Before you go shopping, find out what your credit scores

I say scores because they can vary from one bureau to another by a large amount. I usually see variances of 20-30 points, but it’s not unusual to see 60-100 point spreads from high to low. You can get a free copy once a year from AnnualCreditReport.com or the individual credit agencies.

Tighter regulations on lenders have made it not only easier to get your scores, but also to correct inaccurate information on your bureaus. You can do this yourself or pay to have it done. The field of credit repair is full of sketchy characters, so you must be careful if you decide to go that route.

No matter what route you take, it is critical that you know what your credit scores are before you go out shopping. I can’t tell you how many times I’ve had people who thought they had prime credit, only to find out that their scores were subprime. This can so dramatically affect interest rates and payments that I usually try to help my newly referred clients get their scores first before car shopping begins. And with my repeat customers, I always ask if there have been any changes to their credit since our last transaction.

What Affects Car Loan Interest Rates

The most common factors that can affect your score and the interest rate you’ll be offered include the following: any late payments or collections; any tax liens or bankruptcies; how much of your available credit you have used; and how much credit history you have. Also possibly affecting the interest rates you’ll be given is your debt-to-income (DTI) ratio. Finally, some lenders care about the amount of down payment and the year of the vehicle. I’m only going to cover these factors in brief here, as there are great online resources that go into much more detail.

Collection Accounts

None of us like collection agencies. Especially when they track you down five years after you’ve moved, to tell you about some bill you don’t remember getting in the first place that you now owe penalties and interest on! But it happens, especially with medical bills. If some old $50 unpaid collecting is on your bureau reports, take care of it no matter how exasperating it may be. Right and wrong don’t enter into this, only getting the best loan terms possible. Unpaid collections make getting a decent rate on a car loan nigh on impossible.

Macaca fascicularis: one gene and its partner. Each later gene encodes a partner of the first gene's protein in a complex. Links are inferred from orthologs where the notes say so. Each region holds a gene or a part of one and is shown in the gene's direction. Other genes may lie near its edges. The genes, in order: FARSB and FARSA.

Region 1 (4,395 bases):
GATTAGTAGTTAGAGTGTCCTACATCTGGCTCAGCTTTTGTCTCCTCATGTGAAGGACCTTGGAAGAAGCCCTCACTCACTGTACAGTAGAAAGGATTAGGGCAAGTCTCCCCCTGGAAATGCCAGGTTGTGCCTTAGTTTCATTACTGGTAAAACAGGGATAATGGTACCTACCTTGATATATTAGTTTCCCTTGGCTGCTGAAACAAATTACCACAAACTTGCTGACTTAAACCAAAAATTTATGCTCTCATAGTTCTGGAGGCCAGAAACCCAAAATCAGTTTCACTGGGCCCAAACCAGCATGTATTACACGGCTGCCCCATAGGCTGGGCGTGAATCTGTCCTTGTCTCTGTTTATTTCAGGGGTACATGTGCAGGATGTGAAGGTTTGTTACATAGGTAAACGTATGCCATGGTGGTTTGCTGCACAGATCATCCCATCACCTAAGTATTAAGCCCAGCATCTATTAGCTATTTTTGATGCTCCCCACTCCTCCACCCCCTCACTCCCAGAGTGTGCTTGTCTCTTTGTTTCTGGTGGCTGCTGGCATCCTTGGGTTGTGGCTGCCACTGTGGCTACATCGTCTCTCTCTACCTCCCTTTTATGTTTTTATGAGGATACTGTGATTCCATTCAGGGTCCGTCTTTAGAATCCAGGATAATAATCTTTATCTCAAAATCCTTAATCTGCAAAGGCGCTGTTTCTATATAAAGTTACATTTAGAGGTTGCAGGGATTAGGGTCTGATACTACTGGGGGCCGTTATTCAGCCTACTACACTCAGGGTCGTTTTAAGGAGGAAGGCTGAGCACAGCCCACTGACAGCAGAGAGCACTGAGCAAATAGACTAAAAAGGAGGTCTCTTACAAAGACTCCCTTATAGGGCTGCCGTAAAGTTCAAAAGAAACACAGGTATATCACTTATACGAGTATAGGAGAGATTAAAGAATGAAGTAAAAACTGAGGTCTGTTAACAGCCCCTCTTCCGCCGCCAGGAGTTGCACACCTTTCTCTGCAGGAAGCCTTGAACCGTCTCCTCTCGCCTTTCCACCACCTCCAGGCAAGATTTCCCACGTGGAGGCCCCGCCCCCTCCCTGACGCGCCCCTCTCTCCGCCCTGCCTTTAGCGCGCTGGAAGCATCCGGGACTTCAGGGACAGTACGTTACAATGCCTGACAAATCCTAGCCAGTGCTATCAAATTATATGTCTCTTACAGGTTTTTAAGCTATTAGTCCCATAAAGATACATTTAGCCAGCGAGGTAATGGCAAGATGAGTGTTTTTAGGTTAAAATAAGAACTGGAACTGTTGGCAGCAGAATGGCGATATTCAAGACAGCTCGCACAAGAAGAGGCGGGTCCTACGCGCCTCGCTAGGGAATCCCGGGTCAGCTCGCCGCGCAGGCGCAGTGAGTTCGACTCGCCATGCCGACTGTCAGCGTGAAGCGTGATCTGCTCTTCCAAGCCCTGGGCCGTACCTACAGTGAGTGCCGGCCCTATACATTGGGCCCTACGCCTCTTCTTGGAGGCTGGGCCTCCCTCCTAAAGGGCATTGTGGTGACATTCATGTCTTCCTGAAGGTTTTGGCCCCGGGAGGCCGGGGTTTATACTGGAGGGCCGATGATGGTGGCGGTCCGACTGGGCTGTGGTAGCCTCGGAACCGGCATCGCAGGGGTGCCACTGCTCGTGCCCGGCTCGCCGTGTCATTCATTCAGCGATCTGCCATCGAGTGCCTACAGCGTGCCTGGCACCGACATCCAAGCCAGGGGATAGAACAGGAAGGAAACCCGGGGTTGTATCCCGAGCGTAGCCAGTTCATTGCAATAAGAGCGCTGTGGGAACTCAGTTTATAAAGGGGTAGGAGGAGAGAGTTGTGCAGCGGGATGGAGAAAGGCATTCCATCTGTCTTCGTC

Bankruptcies And Foreclosures

Neither bankruptcies nor foreclosures are the kiss of death they used to be, especially after the economic and housing crisis. But a bankruptcy must be “discharged” before any lender will extend your car credit, or they risk the car loan being discharged and you never have to pay for the vehicle. Expect higher, subprime rates until three or four years after a bankruptcy or foreclosure.

Percentage Of Credit Available

This is a funny one: Lenders don’t want you to have a bunch of credit cards and lines of credit that have no loan balances on them and are completely available for you to use. They worry that you’ll suddenly max them out due to a job loss or something similar, and become unable to make your payments. At the same time, they want you to have used some but not too much of any available credit. The rule of thumb is that they want the balances on your credit cards (and perhaps home equity loans) to be below 40 percent of the maximum.

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